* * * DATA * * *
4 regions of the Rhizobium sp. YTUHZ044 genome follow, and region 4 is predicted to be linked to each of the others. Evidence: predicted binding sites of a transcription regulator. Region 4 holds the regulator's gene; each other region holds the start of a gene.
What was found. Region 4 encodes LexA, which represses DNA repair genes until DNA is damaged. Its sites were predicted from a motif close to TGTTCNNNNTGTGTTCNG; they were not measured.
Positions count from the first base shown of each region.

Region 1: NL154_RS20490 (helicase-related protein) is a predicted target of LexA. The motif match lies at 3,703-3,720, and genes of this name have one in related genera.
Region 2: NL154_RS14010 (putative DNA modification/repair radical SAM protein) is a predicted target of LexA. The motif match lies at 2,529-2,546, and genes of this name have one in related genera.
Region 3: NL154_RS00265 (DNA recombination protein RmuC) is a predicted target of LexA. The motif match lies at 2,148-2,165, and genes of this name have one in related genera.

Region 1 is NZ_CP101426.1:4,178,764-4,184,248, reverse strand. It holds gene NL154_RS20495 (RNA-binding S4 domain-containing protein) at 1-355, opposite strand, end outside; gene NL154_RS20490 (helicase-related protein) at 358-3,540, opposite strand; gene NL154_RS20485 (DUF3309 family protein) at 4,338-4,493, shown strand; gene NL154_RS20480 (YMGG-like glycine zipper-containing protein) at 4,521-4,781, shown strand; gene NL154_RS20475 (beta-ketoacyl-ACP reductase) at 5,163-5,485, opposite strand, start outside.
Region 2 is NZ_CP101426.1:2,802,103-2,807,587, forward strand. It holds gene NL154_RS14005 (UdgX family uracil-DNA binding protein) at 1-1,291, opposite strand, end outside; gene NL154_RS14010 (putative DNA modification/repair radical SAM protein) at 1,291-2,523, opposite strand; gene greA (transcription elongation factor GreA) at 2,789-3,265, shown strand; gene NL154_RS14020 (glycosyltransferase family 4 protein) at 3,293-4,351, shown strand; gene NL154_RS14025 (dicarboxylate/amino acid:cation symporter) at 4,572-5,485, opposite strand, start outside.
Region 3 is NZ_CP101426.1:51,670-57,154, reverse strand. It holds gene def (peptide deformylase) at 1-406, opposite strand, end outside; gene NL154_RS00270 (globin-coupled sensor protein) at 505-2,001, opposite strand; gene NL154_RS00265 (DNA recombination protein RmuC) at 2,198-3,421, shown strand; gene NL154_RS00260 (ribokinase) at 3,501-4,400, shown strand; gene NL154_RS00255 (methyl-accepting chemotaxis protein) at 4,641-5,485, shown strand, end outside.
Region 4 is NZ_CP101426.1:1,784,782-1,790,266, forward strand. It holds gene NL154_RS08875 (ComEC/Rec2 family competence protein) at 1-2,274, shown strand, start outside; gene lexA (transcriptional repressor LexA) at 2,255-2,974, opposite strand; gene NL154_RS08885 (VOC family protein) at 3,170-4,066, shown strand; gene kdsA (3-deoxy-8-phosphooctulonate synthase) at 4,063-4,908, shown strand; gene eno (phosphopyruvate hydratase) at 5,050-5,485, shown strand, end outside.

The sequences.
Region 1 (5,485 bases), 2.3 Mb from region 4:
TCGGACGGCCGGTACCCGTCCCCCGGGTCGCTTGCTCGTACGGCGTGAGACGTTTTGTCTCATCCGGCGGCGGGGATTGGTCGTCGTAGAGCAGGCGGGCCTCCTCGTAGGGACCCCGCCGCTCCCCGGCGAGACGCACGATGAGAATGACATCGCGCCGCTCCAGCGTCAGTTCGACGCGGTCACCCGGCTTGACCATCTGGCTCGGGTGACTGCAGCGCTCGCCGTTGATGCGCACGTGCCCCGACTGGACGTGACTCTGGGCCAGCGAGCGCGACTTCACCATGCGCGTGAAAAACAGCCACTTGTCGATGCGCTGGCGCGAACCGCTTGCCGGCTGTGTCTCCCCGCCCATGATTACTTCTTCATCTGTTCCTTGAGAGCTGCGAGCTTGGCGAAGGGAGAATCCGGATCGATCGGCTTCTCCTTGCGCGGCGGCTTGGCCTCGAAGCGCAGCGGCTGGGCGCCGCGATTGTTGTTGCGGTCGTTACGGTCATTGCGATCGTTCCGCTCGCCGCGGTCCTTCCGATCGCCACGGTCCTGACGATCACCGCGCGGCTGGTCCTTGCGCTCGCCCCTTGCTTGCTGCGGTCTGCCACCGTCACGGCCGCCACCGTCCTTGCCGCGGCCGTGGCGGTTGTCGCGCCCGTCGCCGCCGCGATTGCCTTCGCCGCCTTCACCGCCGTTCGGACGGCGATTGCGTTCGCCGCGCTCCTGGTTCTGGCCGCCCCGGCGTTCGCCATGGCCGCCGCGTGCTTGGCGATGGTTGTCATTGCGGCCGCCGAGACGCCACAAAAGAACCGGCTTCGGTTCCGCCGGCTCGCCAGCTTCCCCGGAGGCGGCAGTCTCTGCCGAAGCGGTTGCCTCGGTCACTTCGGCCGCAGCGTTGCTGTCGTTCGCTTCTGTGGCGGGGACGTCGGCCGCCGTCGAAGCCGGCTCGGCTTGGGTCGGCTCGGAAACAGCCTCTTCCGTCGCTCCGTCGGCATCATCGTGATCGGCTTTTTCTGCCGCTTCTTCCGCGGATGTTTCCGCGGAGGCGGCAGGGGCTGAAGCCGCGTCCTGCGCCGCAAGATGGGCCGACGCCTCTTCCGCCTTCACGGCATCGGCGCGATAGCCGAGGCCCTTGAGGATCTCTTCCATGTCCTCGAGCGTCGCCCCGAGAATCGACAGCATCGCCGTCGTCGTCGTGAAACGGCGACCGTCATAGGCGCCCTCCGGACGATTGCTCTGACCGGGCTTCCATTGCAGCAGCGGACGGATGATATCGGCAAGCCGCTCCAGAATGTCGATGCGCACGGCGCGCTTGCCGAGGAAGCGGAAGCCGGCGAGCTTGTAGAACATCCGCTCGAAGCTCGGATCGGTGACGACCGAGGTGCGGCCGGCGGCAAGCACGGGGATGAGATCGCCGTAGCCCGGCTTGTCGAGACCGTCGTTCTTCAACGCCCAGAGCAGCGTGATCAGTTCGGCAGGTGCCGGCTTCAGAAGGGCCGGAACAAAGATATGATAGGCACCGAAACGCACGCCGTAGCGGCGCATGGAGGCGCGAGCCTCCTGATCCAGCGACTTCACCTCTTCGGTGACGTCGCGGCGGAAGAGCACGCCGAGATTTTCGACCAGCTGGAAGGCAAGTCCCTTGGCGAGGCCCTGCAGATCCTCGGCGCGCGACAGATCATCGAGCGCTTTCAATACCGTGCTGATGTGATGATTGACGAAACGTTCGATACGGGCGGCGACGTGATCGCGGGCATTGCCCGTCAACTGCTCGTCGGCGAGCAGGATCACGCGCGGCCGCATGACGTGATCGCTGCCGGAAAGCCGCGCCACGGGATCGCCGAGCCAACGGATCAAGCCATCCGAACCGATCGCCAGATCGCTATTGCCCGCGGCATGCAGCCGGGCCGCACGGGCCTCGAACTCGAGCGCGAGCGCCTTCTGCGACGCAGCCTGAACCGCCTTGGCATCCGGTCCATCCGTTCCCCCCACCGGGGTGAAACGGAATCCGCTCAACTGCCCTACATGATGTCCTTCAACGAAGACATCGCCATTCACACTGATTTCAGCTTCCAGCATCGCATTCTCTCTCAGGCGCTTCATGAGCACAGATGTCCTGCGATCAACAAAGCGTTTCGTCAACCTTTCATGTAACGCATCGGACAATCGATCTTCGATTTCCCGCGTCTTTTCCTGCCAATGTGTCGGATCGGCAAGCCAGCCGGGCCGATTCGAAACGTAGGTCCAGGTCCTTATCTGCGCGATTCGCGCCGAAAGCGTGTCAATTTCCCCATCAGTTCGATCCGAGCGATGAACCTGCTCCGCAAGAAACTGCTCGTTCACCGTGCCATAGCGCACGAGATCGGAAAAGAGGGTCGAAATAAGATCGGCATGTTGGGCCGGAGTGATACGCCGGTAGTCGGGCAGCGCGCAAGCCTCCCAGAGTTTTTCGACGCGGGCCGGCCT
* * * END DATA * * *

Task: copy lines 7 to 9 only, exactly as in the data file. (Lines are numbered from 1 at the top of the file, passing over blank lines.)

Region 1 is NZ_CP101426.1:4,178,764-4,184,248, reverse strand. It holds gene NL154_RS20495 (RNA-binding S4 domain-containing protein) at 1-355, opposite strand, end outside; gene NL154_RS20490 (helicase-related protein) at 358-3,540, opposite strand; gene NL154_RS20485 (DUF3309 family protein) at 4,338-4,493, shown strand; gene NL154_RS20480 (YMGG-like glycine zipper-containing protein) at 4,521-4,781, shown strand; gene NL154_RS20475 (beta-ketoacyl-ACP reductase) at 5,163-5,485, opposite strand, start outside.
Region 2 is NZ_CP101426.1:2,802,103-2,807,587, forward strand. It holds gene NL154_RS14005 (UdgX family uracil-DNA binding protein) at 1-1,291, opposite strand, end outside; gene NL154_RS14010 (putative DNA modification/repair radical SAM protein) at 1,291-2,523, opposite strand; gene greA (transcription elongation factor GreA) at 2,789-3,265, shown strand; gene NL154_RS14020 (glycosyltransferase family 4 protein) at 3,293-4,351, shown strand; gene NL154_RS14025 (dicarboxylate/amino acid:cation symporter) at 4,572-5,485, opposite strand, start outside.
Region 3 is NZ_CP101426.1:51,670-57,154, reverse strand. It holds gene def (peptide deformylase) at 1-406, opposite strand, end outside; gene NL154_RS00270 (globin-coupled sensor protein) at 505-2,001, opposite strand; gene NL154_RS00265 (DNA recombination protein RmuC) at 2,198-3,421, shown strand; gene NL154_RS00260 (ribokinase) at 3,501-4,400, shown strand; gene NL154_RS00255 (methyl-accepting chemotaxis protein) at 4,641-5,485, shown strand, end outside.